Thanks again for the help. :)

#4 My Thoughts

The advantage of a Macbook obviously is that it's mobile - you could take it to a coffee shop or a park or on a plane or whatever and do your writing wherever you happen to be. Personally I even find that picking up my Macbook and moving to a room in the house that I don't usually write in can really spark more creativity. Change of environment is good for creativity, so I'd say the mobility of your writing platform is a big plus for a writer. That may be a point in favor of the Macbook Air.

I would have to revisit the index cards in Scrivener, but I remember the interactive tutorial (which is extremely well done, by the way) went over them and they worked fine. The binder is basically just a collection of different files associated with your document and is accessed via a list that you can navigate to very easily with VO, no accessibility issues here. In fact, you could probably assign a custom hotspot to your binder list that way you can jump right to it any time you want to go to a different document. (Custom hotspots are one of the things I love most about Voiceover.)

I don't know if I'd say it's worth switching just for Scrivener, per se - though I had that same thought when I was considering the change. In the end, Scrivener is just one program. Yeah, it's a great program - but it's not like you can't write without it.

Why I would suggest you consider switching to the Mac is because of what Scrivener *represents.* Scrivener represents everything I'm growing to love about the Mac ecosystem. On the one hand, it represents an ecosystem of apps geared towards creativity and powerful, intuitive user experience. On the other hand, it represents the way that an integrated screen reader like VO results in a lot of programs being accessible, whether the developers intended them to be or not. Of course there are bound to be inaccessible apps, though I haven't found them yet...but in my limited experience thus far, it seems far less likely to find an app that's accessible on Windows and not on Mac than vice versa.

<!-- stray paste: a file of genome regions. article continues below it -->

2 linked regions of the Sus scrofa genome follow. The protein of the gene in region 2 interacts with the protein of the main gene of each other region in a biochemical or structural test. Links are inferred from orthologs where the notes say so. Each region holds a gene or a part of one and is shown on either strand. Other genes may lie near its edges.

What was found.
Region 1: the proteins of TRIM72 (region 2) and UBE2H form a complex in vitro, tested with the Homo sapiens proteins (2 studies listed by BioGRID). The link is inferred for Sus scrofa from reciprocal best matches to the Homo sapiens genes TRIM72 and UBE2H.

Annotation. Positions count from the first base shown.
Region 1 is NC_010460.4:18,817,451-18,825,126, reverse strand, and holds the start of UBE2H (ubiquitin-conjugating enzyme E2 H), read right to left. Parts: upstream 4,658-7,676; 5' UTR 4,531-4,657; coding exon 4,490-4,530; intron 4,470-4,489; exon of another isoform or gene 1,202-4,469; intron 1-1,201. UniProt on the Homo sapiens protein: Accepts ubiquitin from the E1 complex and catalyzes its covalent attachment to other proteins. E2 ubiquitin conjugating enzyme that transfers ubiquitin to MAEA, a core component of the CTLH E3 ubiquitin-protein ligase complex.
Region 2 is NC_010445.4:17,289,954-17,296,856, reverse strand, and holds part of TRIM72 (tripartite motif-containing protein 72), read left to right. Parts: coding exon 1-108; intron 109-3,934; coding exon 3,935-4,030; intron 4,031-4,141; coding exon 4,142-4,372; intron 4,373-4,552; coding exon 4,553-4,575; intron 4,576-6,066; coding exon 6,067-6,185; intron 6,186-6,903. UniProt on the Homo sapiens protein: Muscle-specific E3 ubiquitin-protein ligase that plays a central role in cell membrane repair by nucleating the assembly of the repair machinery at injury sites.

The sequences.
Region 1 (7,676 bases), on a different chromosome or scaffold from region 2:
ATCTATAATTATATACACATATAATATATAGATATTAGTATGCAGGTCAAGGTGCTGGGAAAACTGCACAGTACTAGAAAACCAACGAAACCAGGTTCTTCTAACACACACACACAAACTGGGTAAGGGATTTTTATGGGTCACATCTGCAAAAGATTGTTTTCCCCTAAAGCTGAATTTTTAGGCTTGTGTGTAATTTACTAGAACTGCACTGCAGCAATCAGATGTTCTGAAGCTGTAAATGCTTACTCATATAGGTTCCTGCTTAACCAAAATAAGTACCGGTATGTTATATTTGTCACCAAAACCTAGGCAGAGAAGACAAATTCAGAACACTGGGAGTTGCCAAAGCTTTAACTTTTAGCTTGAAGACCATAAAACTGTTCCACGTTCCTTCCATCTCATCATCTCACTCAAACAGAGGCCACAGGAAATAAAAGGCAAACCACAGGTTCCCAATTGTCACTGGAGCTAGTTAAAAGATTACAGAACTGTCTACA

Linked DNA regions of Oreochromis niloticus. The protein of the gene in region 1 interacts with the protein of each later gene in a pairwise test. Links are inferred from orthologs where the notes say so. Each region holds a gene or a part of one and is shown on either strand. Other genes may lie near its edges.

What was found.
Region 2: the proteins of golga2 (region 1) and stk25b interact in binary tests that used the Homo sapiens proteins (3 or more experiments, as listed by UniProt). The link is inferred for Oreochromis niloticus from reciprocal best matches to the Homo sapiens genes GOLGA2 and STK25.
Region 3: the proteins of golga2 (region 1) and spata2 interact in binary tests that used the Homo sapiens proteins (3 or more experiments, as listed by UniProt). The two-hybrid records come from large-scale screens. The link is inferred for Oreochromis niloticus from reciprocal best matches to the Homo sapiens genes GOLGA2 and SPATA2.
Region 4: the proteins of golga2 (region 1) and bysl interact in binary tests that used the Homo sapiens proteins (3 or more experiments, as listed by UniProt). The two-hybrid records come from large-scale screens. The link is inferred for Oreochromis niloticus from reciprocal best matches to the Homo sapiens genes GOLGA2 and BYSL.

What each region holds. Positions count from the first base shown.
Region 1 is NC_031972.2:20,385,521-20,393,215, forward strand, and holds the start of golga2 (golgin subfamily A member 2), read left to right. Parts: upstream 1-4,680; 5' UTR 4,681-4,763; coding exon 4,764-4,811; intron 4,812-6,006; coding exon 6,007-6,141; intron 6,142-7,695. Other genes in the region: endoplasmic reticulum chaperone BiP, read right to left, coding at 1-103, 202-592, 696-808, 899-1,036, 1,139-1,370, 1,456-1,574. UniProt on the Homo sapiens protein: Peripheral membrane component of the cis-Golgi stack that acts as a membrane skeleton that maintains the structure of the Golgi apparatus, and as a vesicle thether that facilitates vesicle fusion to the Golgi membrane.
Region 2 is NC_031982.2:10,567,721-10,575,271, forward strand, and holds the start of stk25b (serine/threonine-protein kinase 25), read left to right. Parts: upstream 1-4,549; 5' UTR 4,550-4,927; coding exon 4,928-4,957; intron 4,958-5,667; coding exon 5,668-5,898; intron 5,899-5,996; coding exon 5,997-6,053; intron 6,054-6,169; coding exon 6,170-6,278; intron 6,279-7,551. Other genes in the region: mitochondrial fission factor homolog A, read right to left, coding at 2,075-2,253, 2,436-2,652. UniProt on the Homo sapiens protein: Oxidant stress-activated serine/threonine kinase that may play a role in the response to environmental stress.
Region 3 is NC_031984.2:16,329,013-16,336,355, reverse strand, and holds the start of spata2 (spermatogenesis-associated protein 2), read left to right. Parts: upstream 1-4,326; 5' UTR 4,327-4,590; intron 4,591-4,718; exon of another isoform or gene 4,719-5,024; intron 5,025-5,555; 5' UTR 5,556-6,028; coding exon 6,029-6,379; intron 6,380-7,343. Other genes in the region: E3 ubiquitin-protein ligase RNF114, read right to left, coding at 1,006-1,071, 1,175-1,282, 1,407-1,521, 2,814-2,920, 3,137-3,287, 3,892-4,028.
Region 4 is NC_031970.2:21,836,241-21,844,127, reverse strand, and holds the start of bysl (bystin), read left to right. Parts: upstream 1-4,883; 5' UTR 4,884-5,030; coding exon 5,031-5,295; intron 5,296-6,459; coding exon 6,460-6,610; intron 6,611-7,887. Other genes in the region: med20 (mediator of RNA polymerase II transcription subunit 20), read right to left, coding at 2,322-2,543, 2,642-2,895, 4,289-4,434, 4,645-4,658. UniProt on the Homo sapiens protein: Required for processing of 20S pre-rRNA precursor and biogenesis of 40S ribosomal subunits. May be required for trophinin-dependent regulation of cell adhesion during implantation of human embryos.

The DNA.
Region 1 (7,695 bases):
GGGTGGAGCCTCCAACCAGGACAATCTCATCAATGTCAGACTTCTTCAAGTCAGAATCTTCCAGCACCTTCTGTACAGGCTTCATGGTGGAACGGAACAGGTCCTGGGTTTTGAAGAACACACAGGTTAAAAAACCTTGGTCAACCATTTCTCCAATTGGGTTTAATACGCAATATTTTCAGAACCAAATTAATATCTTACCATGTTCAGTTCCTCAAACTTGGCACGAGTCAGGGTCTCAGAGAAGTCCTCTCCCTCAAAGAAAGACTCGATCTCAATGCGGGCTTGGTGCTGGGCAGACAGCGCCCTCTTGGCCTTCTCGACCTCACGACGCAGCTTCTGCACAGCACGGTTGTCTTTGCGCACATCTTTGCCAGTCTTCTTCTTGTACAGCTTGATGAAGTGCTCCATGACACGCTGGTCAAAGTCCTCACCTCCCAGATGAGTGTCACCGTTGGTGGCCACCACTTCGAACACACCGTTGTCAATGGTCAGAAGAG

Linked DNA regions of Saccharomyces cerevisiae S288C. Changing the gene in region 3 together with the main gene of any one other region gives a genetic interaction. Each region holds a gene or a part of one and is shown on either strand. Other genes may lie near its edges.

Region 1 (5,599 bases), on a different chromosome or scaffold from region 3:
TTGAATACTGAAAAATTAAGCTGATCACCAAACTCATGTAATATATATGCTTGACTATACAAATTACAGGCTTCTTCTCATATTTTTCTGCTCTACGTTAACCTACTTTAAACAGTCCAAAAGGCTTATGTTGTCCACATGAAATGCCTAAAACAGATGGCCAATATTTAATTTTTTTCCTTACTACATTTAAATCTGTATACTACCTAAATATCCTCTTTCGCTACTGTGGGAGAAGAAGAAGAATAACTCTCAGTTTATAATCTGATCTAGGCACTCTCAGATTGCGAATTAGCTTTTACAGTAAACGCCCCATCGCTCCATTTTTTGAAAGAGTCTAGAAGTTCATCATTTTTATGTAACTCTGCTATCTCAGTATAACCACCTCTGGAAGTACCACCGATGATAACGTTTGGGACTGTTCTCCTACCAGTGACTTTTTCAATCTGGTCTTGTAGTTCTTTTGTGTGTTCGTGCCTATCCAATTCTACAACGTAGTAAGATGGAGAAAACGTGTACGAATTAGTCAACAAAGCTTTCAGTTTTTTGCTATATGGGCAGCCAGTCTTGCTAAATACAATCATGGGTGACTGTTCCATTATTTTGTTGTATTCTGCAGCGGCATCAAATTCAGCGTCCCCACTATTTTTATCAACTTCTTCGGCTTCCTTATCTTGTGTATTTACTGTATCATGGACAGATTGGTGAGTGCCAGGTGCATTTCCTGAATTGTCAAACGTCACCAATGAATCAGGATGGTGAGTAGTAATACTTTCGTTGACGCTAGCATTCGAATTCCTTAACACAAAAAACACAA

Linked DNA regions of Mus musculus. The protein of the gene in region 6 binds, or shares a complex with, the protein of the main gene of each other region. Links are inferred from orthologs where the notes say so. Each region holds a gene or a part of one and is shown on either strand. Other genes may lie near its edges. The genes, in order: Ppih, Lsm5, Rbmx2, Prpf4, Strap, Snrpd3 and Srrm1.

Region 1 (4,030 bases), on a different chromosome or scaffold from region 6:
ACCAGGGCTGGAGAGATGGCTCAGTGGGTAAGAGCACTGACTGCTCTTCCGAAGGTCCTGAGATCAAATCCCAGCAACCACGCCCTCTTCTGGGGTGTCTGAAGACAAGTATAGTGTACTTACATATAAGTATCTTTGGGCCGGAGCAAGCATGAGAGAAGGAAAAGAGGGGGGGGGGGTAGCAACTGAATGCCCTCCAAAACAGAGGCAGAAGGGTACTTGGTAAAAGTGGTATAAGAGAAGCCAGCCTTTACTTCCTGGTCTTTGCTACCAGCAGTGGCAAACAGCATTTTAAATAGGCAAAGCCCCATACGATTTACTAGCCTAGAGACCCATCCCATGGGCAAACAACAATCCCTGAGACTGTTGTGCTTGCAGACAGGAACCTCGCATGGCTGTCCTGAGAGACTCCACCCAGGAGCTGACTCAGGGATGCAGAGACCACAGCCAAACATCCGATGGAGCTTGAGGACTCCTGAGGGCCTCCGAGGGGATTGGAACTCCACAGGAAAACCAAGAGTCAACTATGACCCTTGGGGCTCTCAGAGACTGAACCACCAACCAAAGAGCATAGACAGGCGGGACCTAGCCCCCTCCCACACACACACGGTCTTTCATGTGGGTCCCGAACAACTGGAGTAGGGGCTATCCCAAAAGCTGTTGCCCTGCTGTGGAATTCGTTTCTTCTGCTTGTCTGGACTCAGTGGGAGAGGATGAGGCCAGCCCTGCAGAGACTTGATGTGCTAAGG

Do you know anyone who has a Mac, or do you have access to one in some other way? It wouldn't hurt to play around for a bit - just bear in mind that certain things like the differences in the screen reader will take time to get used to - more time than you'll probably have; also you may not be able to customize things to your liking as much as you would with your own machine. But if you have the opportunity to try out a Mac, download Scrivener and take advantage of the very generous trial period to go through the interactive tutorial. By the time you're done, you'll know everything you need to about the app - and I think you'll be hooked, both on Scrivener and on the Mac OS.

#5 Yes I agree...

Yes, I've noticed that more apps seem to be accessible on mac, especially since Windows 8 was released. I actually upgraded my PC not long ago, but I've come to really despise Windows 8.1, as it is much less JAWS friendly than previous versions. That's part of why I'm considering the switch. Unfortunately I don't really have access to a mac at this time, but I do know friends who have successfully used it with VO for school. I really like the idea of VO being built in rather than having the added expense of future screen-reader updates as well. I've also watched several tutorials on Mac with VO just to see how difficult it will be to learn, and it does look pretty similar to what I'm used to with the iPad and keyboard.
Thanks everyone again for your help!